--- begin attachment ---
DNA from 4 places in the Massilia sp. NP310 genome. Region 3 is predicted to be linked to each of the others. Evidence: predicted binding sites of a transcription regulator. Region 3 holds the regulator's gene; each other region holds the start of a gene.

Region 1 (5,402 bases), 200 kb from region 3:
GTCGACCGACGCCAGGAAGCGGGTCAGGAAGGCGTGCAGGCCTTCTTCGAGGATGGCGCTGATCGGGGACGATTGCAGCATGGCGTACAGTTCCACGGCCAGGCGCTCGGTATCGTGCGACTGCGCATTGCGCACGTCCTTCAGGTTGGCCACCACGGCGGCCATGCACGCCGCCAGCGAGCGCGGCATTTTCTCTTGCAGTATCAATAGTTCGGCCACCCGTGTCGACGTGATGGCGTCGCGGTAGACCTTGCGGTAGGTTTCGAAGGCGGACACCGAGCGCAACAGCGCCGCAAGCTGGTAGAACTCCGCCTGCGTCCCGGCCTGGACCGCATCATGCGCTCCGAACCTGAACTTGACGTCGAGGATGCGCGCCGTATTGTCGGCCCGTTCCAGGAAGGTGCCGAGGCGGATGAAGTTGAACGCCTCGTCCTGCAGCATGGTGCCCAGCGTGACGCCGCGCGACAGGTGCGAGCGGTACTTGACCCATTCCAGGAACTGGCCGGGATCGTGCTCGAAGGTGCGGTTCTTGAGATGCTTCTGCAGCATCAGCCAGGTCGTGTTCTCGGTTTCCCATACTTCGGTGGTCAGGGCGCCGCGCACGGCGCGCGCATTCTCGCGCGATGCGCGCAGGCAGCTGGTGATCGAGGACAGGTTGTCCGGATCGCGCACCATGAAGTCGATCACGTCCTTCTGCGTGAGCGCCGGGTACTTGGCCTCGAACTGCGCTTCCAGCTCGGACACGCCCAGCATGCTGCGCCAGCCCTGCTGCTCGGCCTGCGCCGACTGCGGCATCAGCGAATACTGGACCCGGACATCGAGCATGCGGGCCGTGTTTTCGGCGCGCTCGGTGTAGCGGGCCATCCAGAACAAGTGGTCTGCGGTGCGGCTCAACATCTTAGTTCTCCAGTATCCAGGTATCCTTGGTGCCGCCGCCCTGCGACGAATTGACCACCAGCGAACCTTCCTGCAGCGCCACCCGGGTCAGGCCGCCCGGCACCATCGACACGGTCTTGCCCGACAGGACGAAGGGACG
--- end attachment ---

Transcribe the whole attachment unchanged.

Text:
DNA from 4 places in the Massilia sp. NP310 genome. Region 3 is predicted to be linked to each of the others. Evidence: predicted binding sites of a transcription regulator. Region 3 holds the regulator's gene; each other region holds the start of a gene.

Region 1 (5,402 bases), 200 kb from region 3:
GTCGACCGACGCCAGGAAGCGGGTCAGGAAGGCGTGCAGGCCTTCTTCGAGGATGGCGCTGATCGGGGACGATTGCAGCATGGCGTACAGTTCCACGGCCAGGCGCTCGGTATCGTGCGACTGCGCATTGCGCACGTCCTTCAGGTTGGCCACCACGGCGGCCATGCACGCCGCCAGCGAGCGCGGCATTTTCTCTTGCAGTATCAATAGTTCGGCCACCCGTGTCGACGTGATGGCGTCGCGGTAGACCTTGCGGTAGGTTTCGAAGGCGGACACCGAGCGCAACAGCGCCGCAAGCTGGTAGAACTCCGCCTGCGTCCCGGCCTGGACCGCATCATGCGCTCCGAACCTGAACTTGACGTCGAGGATGCGCGCCGTATTGTCGGCCCGTTCCAGGAAGGTGCCGAGGCGGATGAAGTTGAACGCCTCGTCCTGCAGCATGGTGCCCAGCGTGACGCCGCGCGACAGGTGCGAGCGGTACTTGACCCATTCCAGGAACTGGCCGGGATCGTGCTCGAAGGTGCGGTTCTTGAGATGCTTCTGCAGCATCAGCCAGGTCGTGTTCTCGGTTTCCCATACTTCGGTGGTCAGGGCGCCGCGCACGGCGCGCGCATTCTCGCGCGATGCGCGCAGGCAGCTGGTGATCGAGGACAGGTTGTCCGGATCGCGCACCATGAAGTCGATCACGTCCTTCTGCGTGAGCGCCGGGTACTTGGCCTCGAACTGCGCTTCCAGCTCGGACACGCCCAGCATGCTGCGCCAGCCCTGCTGCTCGGCCTGCGCCGACTGCGGCATCAGCGAATACTGGACCCGGACATCGAGCATGCGGGCCGTGTTTTCGGCGCGCTCGGTGTAGCGGGCCATCCAGAACAAGTGGTCTGCGGTGCGGCTCAACATCTTAGTTCTCCAGTATCCAGGTATCCTTGGTGCCGCCGCCCTGCGACGAATTGACCACCAGCGAACCTTCCTGCAGCGCCACCCGGGTCAGGCCGCCCGGCACCATCGACACGGTCTTGCCCGACAGGACGAAGGGACG